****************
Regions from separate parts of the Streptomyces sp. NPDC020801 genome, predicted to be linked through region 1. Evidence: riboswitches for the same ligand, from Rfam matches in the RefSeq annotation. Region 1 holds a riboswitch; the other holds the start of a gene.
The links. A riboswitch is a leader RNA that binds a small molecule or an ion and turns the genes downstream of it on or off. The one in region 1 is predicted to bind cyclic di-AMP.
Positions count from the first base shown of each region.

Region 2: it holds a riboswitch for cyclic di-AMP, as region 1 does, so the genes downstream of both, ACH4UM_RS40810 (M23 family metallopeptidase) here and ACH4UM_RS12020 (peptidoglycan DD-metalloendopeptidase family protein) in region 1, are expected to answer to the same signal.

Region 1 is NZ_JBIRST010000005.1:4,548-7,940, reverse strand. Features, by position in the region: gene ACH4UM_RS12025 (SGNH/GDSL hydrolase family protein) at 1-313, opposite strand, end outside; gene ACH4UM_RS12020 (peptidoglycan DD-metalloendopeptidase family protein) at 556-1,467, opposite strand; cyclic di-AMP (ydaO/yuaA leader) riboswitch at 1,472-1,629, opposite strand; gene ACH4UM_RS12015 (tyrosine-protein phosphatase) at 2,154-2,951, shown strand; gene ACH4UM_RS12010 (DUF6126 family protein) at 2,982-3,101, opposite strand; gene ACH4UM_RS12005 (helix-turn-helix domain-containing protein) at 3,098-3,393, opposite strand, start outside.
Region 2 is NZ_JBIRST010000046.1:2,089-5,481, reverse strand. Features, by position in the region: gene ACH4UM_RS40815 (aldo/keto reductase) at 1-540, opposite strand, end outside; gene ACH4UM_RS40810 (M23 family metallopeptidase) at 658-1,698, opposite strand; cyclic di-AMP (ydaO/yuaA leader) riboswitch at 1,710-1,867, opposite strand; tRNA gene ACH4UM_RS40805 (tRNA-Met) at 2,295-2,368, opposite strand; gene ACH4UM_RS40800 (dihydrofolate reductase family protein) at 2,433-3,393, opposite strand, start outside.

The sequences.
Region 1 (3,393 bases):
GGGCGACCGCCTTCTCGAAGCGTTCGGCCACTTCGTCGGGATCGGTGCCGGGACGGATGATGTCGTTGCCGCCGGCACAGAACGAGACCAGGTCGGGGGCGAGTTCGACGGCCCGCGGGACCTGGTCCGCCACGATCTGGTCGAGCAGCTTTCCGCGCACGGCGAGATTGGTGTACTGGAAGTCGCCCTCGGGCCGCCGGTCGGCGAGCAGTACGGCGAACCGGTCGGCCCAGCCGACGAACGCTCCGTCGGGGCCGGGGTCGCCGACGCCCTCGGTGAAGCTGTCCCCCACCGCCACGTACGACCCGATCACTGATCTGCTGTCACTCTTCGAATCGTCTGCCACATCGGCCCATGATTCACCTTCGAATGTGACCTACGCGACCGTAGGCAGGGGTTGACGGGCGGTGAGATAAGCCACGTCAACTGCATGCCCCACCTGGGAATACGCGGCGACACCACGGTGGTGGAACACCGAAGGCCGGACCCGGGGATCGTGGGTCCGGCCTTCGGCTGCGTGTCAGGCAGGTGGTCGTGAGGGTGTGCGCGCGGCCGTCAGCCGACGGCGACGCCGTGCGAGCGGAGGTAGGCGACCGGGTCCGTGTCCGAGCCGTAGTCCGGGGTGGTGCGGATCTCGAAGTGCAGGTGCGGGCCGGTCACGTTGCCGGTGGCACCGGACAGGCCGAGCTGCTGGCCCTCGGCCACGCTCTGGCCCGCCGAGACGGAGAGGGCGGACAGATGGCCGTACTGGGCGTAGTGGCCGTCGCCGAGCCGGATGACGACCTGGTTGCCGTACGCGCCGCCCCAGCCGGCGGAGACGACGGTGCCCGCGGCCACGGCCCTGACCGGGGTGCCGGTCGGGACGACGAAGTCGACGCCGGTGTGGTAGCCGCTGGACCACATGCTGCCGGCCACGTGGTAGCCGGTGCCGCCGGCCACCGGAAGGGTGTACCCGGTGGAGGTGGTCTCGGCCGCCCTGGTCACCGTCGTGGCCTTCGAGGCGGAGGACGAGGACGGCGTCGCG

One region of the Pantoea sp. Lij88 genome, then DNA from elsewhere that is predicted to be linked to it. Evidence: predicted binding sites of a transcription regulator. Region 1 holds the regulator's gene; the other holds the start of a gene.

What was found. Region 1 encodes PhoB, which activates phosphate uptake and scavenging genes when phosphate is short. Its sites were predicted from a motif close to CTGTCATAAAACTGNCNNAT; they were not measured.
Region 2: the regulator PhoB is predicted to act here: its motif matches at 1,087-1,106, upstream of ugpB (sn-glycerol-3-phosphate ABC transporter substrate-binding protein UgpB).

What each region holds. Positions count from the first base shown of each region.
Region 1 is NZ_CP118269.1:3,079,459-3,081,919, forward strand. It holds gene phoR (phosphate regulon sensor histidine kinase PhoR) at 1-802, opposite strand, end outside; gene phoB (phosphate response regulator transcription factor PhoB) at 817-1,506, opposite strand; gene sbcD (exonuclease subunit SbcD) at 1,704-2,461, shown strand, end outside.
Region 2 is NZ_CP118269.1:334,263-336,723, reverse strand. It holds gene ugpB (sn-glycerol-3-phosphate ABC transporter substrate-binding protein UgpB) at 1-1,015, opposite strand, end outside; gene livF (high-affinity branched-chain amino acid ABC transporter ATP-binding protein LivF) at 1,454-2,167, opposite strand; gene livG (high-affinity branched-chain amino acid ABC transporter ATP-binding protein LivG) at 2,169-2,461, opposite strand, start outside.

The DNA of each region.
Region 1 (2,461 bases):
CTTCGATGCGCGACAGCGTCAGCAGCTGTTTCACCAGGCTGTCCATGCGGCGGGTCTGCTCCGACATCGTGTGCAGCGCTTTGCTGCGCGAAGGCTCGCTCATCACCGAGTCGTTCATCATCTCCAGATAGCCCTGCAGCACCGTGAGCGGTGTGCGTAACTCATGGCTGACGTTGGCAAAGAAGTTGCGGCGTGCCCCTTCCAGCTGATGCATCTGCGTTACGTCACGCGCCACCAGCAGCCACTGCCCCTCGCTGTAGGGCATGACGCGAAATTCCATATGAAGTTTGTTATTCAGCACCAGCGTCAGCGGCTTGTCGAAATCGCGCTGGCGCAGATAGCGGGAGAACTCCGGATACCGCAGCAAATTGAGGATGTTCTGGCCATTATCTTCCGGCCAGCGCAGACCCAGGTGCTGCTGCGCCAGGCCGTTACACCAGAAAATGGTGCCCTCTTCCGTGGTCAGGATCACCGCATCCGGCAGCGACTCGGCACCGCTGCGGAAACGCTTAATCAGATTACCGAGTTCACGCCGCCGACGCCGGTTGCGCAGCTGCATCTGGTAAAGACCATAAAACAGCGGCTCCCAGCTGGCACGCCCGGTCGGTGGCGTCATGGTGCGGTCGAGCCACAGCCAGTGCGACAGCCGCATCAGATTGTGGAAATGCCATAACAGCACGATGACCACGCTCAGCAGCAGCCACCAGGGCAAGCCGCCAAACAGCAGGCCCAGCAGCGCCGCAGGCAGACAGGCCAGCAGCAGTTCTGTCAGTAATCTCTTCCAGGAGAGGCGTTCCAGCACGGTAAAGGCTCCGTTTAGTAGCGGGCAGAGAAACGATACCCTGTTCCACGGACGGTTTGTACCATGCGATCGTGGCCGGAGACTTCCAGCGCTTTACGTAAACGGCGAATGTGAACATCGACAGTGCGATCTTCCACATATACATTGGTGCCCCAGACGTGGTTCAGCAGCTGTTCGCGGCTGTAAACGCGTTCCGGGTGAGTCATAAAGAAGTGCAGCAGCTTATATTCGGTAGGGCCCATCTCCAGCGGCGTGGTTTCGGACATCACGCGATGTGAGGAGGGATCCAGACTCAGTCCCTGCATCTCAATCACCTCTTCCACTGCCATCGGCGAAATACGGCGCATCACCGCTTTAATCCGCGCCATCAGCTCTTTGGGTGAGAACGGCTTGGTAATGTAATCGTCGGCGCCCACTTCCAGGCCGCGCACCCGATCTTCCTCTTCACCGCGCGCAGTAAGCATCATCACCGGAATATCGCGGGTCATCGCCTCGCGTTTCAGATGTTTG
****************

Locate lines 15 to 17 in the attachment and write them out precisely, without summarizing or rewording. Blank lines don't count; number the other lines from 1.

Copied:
Region 2 is NZ_CP118269.1:334,263-336,723, reverse strand. It holds gene ugpB (sn-glycerol-3-phosphate ABC transporter substrate-binding protein UgpB) at 1-1,015, opposite strand, end outside; gene livF (high-affinity branched-chain amino acid ABC transporter ATP-binding protein LivF) at 1,454-2,167, opposite strand; gene livG (high-affinity branched-chain amino acid ABC transporter ATP-binding protein LivG) at 2,169-2,461, opposite strand, start outside.

The DNA of each region.
Region 1 (2,461 bases):